Apple’s signature pull-tab on the box, which tears cleanly down the middle of the packaging
Packaging that functions as part of the product
An elegant, ‘whole-book dust jacket’, so to speak…

The design of this book is very impressive, as it uses ‘specially milled German paper with gilded matte silver edges’. These page edges beautifully mimic the aluminium sheen of Macs’ unibody enclosures.

Even the ink on the inside has been considered, as certain product images act differently under direct light. Take, for example, the first product that is featured: the iMac from 1998. The computer’s translucent plastic body remains matte on the page, whilst holes in the body and chrome finishes reflect light as the page is turned. This is an outstanding effect, and one can’t help but think of the more skeuomorphic design that was used in earlier versions of OS X and iOS. These printed images behave like the real-world products that they represent, just as digital buttons, icons and finishes once represented the real. This style was eventually replaced with the more minimalistic, flat design that we know today, but it makes complete sense now in a book that attempts to showcase design, without the actual products in front of the reader.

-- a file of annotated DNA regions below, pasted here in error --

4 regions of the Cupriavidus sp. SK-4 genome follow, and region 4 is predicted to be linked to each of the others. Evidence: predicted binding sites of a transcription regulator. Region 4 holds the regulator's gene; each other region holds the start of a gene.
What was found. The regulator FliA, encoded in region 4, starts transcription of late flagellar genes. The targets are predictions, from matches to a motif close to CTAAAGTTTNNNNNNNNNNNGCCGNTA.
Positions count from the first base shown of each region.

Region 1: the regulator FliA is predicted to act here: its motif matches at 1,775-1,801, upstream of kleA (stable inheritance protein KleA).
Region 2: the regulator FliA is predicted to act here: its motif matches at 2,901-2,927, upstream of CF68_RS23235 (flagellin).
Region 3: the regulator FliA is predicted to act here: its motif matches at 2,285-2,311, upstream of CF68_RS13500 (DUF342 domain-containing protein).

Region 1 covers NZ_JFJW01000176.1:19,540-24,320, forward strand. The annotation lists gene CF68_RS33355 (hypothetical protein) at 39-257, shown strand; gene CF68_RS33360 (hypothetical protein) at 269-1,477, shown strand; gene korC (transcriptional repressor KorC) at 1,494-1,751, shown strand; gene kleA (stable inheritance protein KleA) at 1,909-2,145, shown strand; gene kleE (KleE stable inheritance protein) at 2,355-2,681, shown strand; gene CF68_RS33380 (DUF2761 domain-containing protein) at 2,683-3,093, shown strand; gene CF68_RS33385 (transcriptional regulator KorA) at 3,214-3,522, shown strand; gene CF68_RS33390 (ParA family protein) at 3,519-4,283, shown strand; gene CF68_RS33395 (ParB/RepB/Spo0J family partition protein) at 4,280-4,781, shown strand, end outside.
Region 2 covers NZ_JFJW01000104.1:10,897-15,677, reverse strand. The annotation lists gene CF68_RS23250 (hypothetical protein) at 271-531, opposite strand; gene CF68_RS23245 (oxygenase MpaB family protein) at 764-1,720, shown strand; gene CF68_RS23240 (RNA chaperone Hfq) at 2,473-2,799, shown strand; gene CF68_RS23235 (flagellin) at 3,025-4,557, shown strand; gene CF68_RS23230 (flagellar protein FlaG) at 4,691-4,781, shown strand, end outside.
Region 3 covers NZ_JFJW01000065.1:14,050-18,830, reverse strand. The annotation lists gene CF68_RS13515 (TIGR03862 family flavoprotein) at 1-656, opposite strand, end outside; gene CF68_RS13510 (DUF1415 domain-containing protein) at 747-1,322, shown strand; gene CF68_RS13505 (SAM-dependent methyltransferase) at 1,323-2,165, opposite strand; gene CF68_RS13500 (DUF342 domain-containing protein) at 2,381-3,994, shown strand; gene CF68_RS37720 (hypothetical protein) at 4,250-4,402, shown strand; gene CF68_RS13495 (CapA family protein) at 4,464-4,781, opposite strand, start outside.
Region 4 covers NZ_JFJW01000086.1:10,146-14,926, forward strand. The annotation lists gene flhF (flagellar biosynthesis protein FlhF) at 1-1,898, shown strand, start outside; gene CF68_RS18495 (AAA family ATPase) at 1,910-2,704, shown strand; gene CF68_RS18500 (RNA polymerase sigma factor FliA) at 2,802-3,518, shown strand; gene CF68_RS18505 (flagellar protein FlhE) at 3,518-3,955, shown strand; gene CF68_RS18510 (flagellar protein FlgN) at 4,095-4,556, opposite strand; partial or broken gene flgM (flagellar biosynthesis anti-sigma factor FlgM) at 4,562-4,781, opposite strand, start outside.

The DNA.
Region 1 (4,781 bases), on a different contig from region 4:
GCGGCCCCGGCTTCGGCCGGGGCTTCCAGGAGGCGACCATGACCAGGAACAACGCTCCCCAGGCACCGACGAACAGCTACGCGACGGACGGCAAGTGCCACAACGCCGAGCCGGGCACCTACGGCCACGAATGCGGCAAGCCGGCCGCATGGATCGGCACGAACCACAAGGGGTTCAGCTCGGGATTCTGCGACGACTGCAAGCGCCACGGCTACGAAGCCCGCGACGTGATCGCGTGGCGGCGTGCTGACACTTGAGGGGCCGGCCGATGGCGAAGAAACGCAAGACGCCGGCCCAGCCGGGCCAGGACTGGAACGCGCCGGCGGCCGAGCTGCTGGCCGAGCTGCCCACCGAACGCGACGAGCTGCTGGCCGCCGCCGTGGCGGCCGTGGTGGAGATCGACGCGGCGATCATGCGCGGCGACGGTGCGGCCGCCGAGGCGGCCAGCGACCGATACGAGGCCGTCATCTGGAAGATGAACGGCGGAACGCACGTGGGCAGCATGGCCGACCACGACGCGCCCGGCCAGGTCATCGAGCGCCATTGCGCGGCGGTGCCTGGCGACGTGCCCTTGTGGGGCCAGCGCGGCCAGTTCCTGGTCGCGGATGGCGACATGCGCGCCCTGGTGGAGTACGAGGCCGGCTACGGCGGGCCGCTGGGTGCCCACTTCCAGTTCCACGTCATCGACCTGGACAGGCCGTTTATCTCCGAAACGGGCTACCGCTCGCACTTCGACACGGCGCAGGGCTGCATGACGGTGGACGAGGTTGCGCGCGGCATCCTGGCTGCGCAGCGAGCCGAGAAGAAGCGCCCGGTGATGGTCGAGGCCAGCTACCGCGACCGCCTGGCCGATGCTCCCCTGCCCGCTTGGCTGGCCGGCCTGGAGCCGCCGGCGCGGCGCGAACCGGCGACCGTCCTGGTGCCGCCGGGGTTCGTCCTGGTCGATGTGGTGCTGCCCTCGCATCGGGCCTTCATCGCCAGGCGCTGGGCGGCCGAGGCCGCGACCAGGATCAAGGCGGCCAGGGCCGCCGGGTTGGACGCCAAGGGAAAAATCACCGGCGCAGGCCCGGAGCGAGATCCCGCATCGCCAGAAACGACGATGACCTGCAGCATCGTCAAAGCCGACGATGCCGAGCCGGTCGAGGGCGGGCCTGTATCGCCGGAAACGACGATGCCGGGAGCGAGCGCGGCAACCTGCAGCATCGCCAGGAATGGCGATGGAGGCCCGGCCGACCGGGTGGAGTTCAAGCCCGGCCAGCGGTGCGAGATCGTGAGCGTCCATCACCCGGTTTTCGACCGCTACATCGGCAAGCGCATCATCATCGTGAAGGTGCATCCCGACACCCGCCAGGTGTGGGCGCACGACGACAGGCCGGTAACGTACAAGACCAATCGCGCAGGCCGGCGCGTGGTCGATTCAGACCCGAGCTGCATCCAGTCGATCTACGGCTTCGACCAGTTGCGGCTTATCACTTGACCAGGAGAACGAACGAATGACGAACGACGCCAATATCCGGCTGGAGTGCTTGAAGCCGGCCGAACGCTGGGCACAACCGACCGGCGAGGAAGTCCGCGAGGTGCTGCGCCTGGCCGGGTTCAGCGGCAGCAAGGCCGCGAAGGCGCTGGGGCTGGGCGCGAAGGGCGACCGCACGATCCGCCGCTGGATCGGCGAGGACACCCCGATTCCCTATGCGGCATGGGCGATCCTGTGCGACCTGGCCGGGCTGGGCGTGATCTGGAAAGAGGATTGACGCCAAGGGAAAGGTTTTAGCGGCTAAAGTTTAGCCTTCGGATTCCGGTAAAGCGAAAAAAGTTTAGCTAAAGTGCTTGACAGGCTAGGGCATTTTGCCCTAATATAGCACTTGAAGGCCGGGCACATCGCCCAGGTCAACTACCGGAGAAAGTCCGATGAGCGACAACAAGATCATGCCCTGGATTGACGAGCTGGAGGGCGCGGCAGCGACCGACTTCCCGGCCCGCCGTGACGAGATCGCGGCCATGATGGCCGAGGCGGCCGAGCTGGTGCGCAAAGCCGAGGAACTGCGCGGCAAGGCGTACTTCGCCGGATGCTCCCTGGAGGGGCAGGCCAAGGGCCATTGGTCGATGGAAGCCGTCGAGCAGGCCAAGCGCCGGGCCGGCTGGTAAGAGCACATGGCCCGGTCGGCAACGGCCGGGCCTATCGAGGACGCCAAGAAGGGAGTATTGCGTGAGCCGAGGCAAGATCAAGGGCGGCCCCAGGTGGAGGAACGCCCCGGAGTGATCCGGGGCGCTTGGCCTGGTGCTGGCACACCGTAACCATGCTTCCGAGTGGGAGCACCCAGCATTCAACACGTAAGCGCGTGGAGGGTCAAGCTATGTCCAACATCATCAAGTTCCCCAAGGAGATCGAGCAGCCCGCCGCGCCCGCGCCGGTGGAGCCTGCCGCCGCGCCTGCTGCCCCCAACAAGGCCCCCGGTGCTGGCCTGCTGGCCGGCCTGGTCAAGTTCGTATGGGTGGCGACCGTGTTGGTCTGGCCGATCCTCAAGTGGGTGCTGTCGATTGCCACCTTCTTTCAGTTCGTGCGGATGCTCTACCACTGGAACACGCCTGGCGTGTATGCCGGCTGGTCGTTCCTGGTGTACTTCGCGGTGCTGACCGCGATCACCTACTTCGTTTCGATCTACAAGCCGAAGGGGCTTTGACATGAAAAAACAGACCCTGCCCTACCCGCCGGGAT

The photo doesn’t do it justice, but notice the shininess of the blue in contrast to the matte white.

If you’re curious to have a closer look at this hardcover book, you’ll have to visit one of only a selection of Apple stores. I visited the Sydney store on George Street, where both the large and small versions were displayed on custom book stands close the Apple Watch tables.

The small version, which I purchased, cost AU$289. Whilst quite expensive, the price is ultimately reflected in the quality of the product. Check out the book online here.